Emerging Lidar Technique Shows Promise for Simplified Wind Measurements
September 2011 – Philip Larkin, NASA ESTO

The accurate, reliable, long-term weather forecasts of tomorrow will depend largely on improved measurements of wind speed and direction within the troposphere, the lowest 5 to 12 miles of the atmosphere. To make persistent global wind measurements a reality, a fundamentally new kind of spaceborne instrument is required. An emerging lidar technology, the Optical Autocovariance Wind Lidar (OAWL) under development at Ball Aerospace, may offer a novel solution.

Current in-situ and airborne wind sensors, including balloon-sondes and drop-sondes, work well for localized measurements. It would be far too cumbersome and costly, however, to use these kinds of instruments globally at anywhere near the needed coverage, particularly over the oceans. Space-borne microwave scatterometers, such as the SeaWinds instruments on the QuikSCAT and ADEOS II satellites, infer wind speed and direction by measuring ocean surface roughness. But this method provides a limited, 2-dimensional look at winds at or just above the surface of the ocean.

Dopper wind lidar (DWL) shows the most promise for 3-dimensional, truly-global, tropospheric wind measurements from space. DWL systems are not new; they’ve been used on the ground, on ships, and on airplanes for years.

Coherent DWL, which is used extensively to study the lower troposphere, bounces a near-infrared (1.5-10 μm) laser off the aerosols in the atmosphere to measure how fast they (and thus the wind) are moving. This technique works well where aerosols are plentiful. In regions with few aerosols, or ‘clean’ air, another technique known as direct detection DWL uses ultraviolet (355 nm) laser light to detect the motion of the constituent molecules in the atmosphere. Though direct detection measurements are typically less-precise than coherent measurements, they require no aerosol presence and can make measurements throughout the troposphere where coherent systems cannot. The concept for the NASA 3D-Winds mission proposes, therefore, that one of each instrument type fly together to measure winds across a variety of atmospheric conditions.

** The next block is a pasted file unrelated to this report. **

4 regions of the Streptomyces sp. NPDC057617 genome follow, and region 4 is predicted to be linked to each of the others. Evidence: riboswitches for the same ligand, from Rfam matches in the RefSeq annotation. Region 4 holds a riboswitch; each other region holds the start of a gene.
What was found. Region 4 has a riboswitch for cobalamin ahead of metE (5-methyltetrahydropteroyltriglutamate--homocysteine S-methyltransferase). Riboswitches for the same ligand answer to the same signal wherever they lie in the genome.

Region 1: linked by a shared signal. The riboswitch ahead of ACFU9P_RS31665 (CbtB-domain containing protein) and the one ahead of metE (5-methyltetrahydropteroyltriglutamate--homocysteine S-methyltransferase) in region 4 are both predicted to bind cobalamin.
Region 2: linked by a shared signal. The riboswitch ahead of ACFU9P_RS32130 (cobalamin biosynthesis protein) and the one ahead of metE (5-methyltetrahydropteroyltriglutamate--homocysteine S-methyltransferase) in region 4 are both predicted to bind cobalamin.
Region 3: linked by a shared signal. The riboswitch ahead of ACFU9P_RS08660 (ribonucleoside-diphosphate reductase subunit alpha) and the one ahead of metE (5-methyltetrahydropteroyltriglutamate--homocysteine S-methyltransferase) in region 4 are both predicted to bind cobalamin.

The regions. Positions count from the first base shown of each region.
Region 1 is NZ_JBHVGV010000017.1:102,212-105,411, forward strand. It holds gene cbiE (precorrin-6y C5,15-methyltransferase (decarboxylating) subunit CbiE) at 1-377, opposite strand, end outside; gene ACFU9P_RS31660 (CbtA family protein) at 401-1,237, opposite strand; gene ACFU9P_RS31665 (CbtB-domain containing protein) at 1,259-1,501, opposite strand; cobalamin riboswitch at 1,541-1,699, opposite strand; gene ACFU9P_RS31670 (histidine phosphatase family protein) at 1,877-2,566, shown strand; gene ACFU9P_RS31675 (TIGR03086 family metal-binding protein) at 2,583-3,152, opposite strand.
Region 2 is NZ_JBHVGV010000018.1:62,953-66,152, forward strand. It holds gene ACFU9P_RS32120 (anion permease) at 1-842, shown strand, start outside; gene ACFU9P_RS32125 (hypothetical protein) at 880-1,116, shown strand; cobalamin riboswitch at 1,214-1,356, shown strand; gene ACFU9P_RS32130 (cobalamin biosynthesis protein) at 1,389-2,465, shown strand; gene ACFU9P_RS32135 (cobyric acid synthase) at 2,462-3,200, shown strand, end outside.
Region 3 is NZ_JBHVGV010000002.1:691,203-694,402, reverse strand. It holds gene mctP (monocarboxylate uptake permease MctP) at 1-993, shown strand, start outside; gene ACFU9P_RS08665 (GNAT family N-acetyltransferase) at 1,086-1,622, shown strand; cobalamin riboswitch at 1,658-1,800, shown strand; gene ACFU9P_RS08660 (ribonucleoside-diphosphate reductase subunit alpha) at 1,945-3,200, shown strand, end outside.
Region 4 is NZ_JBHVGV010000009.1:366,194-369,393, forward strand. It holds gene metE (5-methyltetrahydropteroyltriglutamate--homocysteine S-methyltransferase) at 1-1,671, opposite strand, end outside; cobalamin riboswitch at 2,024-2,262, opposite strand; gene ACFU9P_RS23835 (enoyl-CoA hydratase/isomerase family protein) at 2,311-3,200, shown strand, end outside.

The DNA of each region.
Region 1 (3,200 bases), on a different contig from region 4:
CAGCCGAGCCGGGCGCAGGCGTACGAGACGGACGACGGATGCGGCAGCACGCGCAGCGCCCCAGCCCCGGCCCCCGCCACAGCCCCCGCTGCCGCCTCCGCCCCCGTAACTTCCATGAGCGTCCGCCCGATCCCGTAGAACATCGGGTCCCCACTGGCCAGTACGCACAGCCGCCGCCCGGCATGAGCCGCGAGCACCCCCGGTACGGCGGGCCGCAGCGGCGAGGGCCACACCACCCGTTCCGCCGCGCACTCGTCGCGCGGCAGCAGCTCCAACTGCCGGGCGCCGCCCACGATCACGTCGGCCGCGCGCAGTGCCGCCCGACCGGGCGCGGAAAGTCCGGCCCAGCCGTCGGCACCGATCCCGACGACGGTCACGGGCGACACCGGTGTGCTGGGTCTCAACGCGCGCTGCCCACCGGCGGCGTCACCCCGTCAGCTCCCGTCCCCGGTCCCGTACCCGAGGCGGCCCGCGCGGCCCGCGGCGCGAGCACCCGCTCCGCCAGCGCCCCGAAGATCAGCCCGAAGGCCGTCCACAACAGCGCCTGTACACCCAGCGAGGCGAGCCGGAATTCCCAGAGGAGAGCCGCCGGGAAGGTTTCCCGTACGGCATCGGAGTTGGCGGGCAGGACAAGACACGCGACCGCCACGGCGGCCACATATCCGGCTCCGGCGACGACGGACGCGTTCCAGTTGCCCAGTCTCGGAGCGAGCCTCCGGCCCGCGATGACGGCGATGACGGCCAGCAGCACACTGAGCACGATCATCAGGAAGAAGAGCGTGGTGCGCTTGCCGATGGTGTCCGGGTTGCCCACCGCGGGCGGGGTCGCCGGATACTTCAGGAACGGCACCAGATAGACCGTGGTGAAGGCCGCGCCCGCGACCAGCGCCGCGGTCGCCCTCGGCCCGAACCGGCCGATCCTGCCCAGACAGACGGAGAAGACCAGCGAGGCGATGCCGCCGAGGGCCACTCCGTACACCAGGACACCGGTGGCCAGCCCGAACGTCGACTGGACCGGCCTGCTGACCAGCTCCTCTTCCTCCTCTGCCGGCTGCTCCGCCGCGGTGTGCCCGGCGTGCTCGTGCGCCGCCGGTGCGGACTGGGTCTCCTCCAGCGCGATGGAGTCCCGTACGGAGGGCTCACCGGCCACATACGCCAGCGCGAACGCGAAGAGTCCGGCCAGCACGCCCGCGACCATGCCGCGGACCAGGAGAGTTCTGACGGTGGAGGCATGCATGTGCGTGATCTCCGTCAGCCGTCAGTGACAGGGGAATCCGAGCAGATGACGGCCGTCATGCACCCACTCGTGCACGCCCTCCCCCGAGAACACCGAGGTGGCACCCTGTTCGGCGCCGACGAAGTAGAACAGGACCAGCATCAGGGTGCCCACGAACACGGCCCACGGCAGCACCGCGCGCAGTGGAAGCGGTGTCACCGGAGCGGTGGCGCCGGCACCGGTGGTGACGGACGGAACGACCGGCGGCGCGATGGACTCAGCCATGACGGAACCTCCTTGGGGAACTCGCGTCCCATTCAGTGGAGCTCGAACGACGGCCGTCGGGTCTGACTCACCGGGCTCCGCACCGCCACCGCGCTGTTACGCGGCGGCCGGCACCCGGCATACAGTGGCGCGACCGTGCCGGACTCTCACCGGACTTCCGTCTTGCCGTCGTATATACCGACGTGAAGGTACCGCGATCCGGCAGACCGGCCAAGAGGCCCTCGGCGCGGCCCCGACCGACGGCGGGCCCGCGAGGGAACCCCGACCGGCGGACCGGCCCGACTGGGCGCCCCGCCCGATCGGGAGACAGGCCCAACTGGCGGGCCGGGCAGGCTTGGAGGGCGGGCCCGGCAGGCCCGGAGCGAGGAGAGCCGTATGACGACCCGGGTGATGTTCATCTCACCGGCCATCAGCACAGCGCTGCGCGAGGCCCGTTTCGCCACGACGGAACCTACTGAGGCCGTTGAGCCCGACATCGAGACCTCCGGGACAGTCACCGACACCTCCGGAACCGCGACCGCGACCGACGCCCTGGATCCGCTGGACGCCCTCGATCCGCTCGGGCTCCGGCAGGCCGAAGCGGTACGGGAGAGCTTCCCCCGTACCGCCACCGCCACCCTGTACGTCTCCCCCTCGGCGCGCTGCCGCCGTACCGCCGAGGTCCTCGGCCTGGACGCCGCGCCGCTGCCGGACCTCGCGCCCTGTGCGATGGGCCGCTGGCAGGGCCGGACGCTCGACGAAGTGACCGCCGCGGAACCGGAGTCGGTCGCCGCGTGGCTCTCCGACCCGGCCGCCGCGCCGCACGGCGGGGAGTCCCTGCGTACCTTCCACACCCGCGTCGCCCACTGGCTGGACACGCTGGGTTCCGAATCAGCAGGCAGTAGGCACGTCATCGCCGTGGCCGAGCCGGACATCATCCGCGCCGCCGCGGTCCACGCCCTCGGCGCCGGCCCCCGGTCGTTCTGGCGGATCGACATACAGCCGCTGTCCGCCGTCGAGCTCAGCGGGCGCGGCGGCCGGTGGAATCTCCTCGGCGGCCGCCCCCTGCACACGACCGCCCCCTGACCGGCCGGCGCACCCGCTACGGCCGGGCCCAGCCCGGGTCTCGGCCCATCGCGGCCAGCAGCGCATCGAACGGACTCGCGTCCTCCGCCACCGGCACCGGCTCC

The OAWL system offers an alternative to the two-instrument design and may produce a simpler, more cost-effective path to global wind measurements. OAWL uses a 355 nm laser, like a direct detection DWL, to measure winds from aerosol backscatter with precision similar to coherent DWL. The design will integrate an existing direct detection technique so that the system can measure winds from both aerosol and molecular returns using the single laser.

During two weeks of ground testing at the Colorado Table Mountain Field Site and Radio Quiet Zone in July 2011, OAWL made line-of-sight wind measurements alongside NOAA’s mini-MOPA coherent detection Doppler lidar, an established reference ground sytem. The tests show correlation of over 90% between OAWL and mini-MOPA measurements. The OAWL project team has also scheduled airborne validation tests onboard the NASA WB-57 airplane in Fall 2011, again in conjunction with ground-based wind lidar wind measurements


OAWL (top) and mini-MOPA (bottom) data returns from 7/13/11 (colors represent line of sight wind speed, from -5 m/s to 5 m/s, see colorbar)

Once the technique is proven, OAWL could fly regular airborne missions in support of atmospheric science and be scaled for a future flight in space. The OAWL technology enables a simplified system, with a single laser and common optical components, that would reduce cost and complexity for a mission like 3D-Winds.

For more information on emerging technologies for Earth science, visit the NASA Earth Science Technology Office website.


A view of the Table Mountain, CO, test range.

 

Below: the OAWL instrument in the lab, integrated into the WB-57 pallet, and the WB-57 aircraft.



 

 

 

 

 

 

 

 

 

 

 

 

 

 

 

 

 

 

spacer   All images courtesy Sara Tucker and Chris Grund, Ball Aerospace.
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